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Need help with struct module

Hi All,

I've got a problem I'm seeing when trying to use the struct module to send
data to a different machine.
Actually I'm making a condensed file that gets transferred to and read on a
BREW enabled cell-phone,
essentially I'm trying to format content as if it were being streamed over a
socket.

So I am trying to write a string by first sending a two-byte length of the
string followed by the string itself.
I noticed what looks to me like strange behavior in the struct module.

I am encoding the lengths of the strings by using socket.htons and then
packing them in a string as follows:

ActivePython 2.2.2 Build 224 (ActiveState Corp.) based on
Python 2.2.2 (#37, Nov 26 2002, 10:24:37) [MSC 32 bit (Intel)] on win32
Type "help", "copyright", "credits" or "license" for more information.
import socket
import struct
output = struct.pack('h', socket.htons(len('12345678')))
output '\x00\x08' output = struct.pack('h', socket.htons(len('123456789')))
output '\x00\t' output = struct.pack('h', socket.htons(len('1234567890')))
output '\x00\n' output = struct.pack('h', socket.htons(len('12345678901')))
output '\x00\x0b'


why in this example are the packing of 9 and 10 not showing '\x00\x09' and
'\x00\x0a' respectively?

On the target device when I read the file into a memory buffer and examine
the contents,
the value of 10 ('\x00\n') that I am expecting is litterally 00 0D and NOT
00 0A. When I encode a longer string
in this maner such as length 12 or length 15, or shorter strings like length
7, everything works okay.

Any ideas?

PS. reversing the above steps in python correctlly returns 9 and 10.
Jul 18 '05 #1
3 3564

"Gordon Scott" <gs********@hotmail.com> wrote in message
news:D1********************@news3.news.adelphia.ne t...
why in this example are the packing of 9 and 10 not showing '\x00\x09' and
'\x00\x0a' respectively?
It's the canonical representation of that string, after round tripping the
escaping/unescaping. No different to:
('\x41')

'A'
On the target device when I read the file into a memory buffer and examine
the contents, the value of 10 ('\x00\n') that I am expecting is litterally 00 0D
and NOT 00 0A.


I guess at some point you've read/written/transferred the file without the binary flag.
Try dumping the file on each platform to see where it got converted. Then go back
and add a few '\x62's.
Jul 18 '05 #2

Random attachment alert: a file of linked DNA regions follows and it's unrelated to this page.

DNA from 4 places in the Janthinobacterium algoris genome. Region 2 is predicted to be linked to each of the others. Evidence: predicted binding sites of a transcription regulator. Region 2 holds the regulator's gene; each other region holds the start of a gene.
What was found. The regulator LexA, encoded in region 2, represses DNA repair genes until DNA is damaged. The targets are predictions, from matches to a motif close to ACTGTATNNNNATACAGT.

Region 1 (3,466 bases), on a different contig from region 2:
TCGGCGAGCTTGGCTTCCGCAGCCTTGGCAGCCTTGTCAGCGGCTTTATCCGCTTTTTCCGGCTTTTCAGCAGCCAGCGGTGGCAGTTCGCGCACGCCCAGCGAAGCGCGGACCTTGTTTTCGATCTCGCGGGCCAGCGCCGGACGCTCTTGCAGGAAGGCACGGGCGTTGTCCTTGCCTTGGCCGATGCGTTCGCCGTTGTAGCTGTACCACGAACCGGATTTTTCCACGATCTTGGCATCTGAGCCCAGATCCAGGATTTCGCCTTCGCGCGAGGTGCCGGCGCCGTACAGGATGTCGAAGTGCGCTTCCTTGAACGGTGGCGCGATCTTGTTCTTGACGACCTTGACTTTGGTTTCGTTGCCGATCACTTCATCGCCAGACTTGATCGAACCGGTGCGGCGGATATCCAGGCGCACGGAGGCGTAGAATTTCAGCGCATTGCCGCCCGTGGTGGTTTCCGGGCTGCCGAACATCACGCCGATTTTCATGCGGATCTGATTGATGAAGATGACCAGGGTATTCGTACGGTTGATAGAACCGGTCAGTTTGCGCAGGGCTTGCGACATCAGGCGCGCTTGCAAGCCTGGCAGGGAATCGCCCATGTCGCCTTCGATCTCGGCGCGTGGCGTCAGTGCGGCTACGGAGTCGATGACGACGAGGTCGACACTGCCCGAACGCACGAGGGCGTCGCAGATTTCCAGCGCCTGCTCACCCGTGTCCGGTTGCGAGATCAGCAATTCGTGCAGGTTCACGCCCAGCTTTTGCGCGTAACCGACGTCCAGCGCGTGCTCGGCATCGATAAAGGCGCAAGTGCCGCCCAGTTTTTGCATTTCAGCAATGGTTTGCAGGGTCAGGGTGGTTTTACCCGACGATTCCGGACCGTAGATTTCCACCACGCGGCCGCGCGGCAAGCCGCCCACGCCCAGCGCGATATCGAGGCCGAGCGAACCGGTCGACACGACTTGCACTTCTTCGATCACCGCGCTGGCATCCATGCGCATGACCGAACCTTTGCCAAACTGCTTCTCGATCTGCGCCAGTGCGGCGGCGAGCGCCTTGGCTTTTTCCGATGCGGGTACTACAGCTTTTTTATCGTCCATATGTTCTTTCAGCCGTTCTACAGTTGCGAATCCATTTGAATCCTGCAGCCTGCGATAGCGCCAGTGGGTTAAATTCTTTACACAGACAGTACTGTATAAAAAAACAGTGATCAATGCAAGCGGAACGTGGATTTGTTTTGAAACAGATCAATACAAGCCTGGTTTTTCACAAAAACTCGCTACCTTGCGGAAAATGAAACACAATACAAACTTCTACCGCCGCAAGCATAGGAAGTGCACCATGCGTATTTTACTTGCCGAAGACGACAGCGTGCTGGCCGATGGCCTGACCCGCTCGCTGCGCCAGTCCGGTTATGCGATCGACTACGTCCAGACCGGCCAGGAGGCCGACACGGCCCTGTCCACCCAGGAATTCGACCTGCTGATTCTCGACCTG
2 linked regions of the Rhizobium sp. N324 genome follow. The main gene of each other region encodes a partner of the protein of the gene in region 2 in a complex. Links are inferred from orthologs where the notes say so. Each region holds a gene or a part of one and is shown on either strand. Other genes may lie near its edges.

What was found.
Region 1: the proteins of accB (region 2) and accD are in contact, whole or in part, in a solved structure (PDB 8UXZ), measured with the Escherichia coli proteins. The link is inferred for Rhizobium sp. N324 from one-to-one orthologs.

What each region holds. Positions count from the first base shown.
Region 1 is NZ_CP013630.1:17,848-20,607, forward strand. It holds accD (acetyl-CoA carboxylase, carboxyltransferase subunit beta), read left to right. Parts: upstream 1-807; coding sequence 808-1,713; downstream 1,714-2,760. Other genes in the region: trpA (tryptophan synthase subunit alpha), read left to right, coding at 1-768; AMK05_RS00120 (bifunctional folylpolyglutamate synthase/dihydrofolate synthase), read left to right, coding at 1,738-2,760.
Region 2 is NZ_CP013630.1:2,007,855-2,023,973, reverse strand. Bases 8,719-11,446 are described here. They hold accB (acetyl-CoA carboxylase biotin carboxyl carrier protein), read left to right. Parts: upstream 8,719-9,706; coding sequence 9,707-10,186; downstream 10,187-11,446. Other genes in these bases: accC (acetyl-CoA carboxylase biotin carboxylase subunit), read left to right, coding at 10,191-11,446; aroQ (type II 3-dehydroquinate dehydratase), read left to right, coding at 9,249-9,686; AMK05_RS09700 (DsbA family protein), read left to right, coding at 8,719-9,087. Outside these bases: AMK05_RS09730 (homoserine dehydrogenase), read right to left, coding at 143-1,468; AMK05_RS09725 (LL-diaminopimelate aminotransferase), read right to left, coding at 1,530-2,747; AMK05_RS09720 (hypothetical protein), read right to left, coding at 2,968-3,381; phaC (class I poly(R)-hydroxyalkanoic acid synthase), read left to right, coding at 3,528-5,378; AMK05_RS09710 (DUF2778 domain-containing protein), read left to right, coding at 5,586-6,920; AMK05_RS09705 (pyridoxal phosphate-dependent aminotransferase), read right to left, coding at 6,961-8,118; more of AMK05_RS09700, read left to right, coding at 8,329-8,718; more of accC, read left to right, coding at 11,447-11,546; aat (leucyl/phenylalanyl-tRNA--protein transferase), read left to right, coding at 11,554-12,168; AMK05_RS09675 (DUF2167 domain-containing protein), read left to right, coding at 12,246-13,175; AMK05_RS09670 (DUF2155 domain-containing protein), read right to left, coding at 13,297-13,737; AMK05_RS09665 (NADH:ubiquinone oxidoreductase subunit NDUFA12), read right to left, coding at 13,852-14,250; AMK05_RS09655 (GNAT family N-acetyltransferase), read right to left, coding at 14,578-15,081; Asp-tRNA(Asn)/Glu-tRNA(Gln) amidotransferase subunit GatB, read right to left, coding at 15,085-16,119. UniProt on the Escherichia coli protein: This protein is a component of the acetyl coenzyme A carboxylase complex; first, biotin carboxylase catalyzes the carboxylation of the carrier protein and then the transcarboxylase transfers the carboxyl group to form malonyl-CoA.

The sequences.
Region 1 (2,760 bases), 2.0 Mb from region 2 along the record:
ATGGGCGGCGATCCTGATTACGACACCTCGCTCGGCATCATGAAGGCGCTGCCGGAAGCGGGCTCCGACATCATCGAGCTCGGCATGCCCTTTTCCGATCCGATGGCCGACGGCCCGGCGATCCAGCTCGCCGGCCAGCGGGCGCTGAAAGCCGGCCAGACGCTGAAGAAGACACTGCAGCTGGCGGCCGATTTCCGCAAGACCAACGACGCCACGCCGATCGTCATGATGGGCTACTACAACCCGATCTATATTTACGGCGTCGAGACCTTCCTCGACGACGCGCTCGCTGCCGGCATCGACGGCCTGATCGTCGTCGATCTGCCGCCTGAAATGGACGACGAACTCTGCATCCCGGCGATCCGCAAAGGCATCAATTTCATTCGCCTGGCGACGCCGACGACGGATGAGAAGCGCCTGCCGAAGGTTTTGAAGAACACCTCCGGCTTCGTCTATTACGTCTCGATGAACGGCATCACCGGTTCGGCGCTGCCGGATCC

Gordon Scott fed this fish to the penguins on Thursday 02 October 2003
06:49 am:

'\x00\x08'
output = struct.pack('h', socket.htons(len('123456789')))
output '\x00\t' output = struct.pack('h', socket.htons(len('1234567890')))
output '\x00\n' output = struct.pack('h', socket.htons(len('12345678901')))
output '\x00\x0b'

why in this example are the packing of 9 and 10 not showing '\x00\x09'
and '\x00\x0a' respectively?

The binary data /is/ what you expect. The string representation is
being simplified to the escape codes one would normally find in a (user
entered) string for <tab> and <newline>(aka <lf>) -- which have the
values of 9 and 10.
On the target device when I read the file into a memory buffer and
examine the contents,
the value of 10 ('\x00\n') that I am expecting is litterally 00 0D and
NOT Looks like a text mode transfer converting from a system that uses
<lf> to the format of a system that uses <cr>.

If you have the control for it, try performing the transfer with the
"file" in binary mode (on both ends).

-- ================================================== ============ <
wl*****@ix.netcom.com | Wulfraed Dennis Lee Bieber KD6MOG <
wu******@dm.net | Bestiaria Support Staff <
================================================== ============ <
Bestiaria Home Page: http://www.beastie.dm.net/ <
Home Page: http://www.dm.net/~wulfraed/ <


Jul 18 '05 #3
hmmm, I'll try that.

I'm not exactlly transferring the file over a socket. Just writing a binary
file and manually copying it up to the device.
Did the same thing in Java, dumped a binary file on my desktop and copied it
over to the device without any problem.

"Richard Brodie" <R.******@rl.ac.uk> wrote in message
news:bl********@newton.cc.rl.ac.uk...

"Gordon Scott" <gs********@hotmail.com> wrote in message
news:D1********************@news3.news.adelphia.ne t...
why in this example are the packing of 9 and 10 not showing '\x00\x09' and
'\x00\x0a' respectively?
It's the canonical representation of that string, after round tripping the
escaping/unescaping. No different to: ('\x41') 'A'
On the target device when I read the file into a memory buffer and

examine the contents, the value of 10 ('\x00\n') that I am expecting is litterally 00 0D and NOT 00 0A.


I guess at some point you've read/written/transferred the file without the

binary flag. Try dumping the file on each platform to see where it got converted. Then go back and add a few '\x62's.

Jul 18 '05 #4

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